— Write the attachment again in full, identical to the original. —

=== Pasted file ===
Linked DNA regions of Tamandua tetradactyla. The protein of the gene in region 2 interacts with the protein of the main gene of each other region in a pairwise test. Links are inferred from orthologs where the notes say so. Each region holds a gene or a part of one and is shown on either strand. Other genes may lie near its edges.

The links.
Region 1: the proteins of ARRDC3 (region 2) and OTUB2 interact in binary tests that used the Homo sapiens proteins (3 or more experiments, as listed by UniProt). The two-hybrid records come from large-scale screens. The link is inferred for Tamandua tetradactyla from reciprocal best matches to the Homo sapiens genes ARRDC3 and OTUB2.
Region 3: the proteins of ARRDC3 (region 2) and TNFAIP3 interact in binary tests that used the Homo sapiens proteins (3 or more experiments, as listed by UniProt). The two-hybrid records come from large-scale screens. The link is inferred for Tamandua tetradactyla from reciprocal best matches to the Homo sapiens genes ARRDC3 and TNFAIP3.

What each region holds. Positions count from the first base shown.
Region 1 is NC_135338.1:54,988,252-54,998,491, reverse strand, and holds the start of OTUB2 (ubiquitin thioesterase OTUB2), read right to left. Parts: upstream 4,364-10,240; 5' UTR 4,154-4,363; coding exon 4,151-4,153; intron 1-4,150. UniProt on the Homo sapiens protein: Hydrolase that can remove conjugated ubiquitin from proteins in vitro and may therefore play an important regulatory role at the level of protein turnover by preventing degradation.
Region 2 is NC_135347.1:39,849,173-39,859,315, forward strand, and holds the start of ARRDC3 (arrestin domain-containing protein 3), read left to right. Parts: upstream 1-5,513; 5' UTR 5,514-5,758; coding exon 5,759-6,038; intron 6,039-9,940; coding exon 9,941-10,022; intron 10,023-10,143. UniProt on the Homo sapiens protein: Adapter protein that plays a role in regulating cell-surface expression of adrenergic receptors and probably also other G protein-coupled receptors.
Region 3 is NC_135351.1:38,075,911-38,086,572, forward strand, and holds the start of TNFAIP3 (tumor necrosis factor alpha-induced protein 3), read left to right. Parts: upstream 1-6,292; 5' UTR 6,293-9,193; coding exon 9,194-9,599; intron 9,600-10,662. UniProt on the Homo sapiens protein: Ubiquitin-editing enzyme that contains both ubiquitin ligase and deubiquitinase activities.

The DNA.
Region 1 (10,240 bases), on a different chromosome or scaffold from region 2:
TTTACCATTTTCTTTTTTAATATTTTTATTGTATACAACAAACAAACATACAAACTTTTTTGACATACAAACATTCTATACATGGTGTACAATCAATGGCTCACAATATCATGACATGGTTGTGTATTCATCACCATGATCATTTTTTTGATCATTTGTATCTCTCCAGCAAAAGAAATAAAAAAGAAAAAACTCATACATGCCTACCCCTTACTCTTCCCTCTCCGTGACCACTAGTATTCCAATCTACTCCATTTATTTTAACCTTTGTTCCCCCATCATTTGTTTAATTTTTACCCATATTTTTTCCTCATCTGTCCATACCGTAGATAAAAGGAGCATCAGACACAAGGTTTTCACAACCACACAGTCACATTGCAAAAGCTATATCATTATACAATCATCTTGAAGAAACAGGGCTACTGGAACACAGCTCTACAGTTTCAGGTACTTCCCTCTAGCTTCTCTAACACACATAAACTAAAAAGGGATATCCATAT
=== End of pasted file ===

Linked DNA regions of Tamandua tetradactyla. The protein of the gene in region 2 interacts with the protein of the main gene of each other region in a pairwise test. Links are inferred from orthologs where the notes say so. Each region holds a gene or a part of one and is shown on either strand. Other genes may lie near its edges.

The links.
Region 1: the proteins of ARRDC3 (region 2) and OTUB2 interact in binary tests that used the Homo sapiens proteins (3 or more experiments, as listed by UniProt). The two-hybrid records come from large-scale screens. The link is inferred for Tamandua tetradactyla from reciprocal best matches to the Homo sapiens genes ARRDC3 and OTUB2.
Region 3: the proteins of ARRDC3 (region 2) and TNFAIP3 interact in binary tests that used the Homo sapiens proteins (3 or more experiments, as listed by UniProt). The two-hybrid records come from large-scale screens. The link is inferred for Tamandua tetradactyla from reciprocal best matches to the Homo sapiens genes ARRDC3 and TNFAIP3.

What each region holds. Positions count from the first base shown.
Region 1 is NC_135338.1:54,988,252-54,998,491, reverse strand, and holds the start of OTUB2 (ubiquitin thioesterase OTUB2), read right to left. Parts: upstream 4,364-10,240; 5' UTR 4,154-4,363; coding exon 4,151-4,153; intron 1-4,150. UniProt on the Homo sapiens protein: Hydrolase that can remove conjugated ubiquitin from proteins in vitro and may therefore play an important regulatory role at the level of protein turnover by preventing degradation.
Region 2 is NC_135347.1:39,849,173-39,859,315, forward strand, and holds the start of ARRDC3 (arrestin domain-containing protein 3), read left to right. Parts: upstream 1-5,513; 5' UTR 5,514-5,758; coding exon 5,759-6,038; intron 6,039-9,940; coding exon 9,941-10,022; intron 10,023-10,143. UniProt on the Homo sapiens protein: Adapter protein that plays a role in regulating cell-surface expression of adrenergic receptors and probably also other G protein-coupled receptors.
Region 3 is NC_135351.1:38,075,911-38,086,572, forward strand, and holds the start of TNFAIP3 (tumor necrosis factor alpha-induced protein 3), read left to right. Parts: upstream 1-6,292; 5' UTR 6,293-9,193; coding exon 9,194-9,599; intron 9,600-10,662. UniProt on the Homo sapiens protein: Ubiquitin-editing enzyme that contains both ubiquitin ligase and deubiquitinase activities.

The DNA.
Region 1 (10,240 bases), on a different chromosome or scaffold from region 2:
TTTACCATTTTCTTTTTTAATATTTTTATTGTATACAACAAACAAACATACAAACTTTTTTGACATACAAACATTCTATACATGGTGTACAATCAATGGCTCACAATATCATGACATGGTTGTGTATTCATCACCATGATCATTTTTTTGATCATTTGTATCTCTCCAGCAAAAGAAATAAAAAAGAAAAAACTCATACATGCCTACCCCTTACTCTTCCCTCTCCGTGACCACTAGTATTCCAATCTACTCCATTTATTTTAACCTTTGTTCCCCCATCATTTGTTTAATTTTTACCCATATTTTTTCCTCATCTGTCCATACCGTAGATAAAAGGAGCATCAGACACAAGGTTTTCACAACCACACAGTCACATTGCAAAAGCTATATCATTATACAATCATCTTGAAGAAACAGGGCTACTGGAACACAGCTCTACAGTTTCAGGTACTTCCCTCTAGCTTCTCTAACACACATAAACTAAAAAGGGATATCCATAT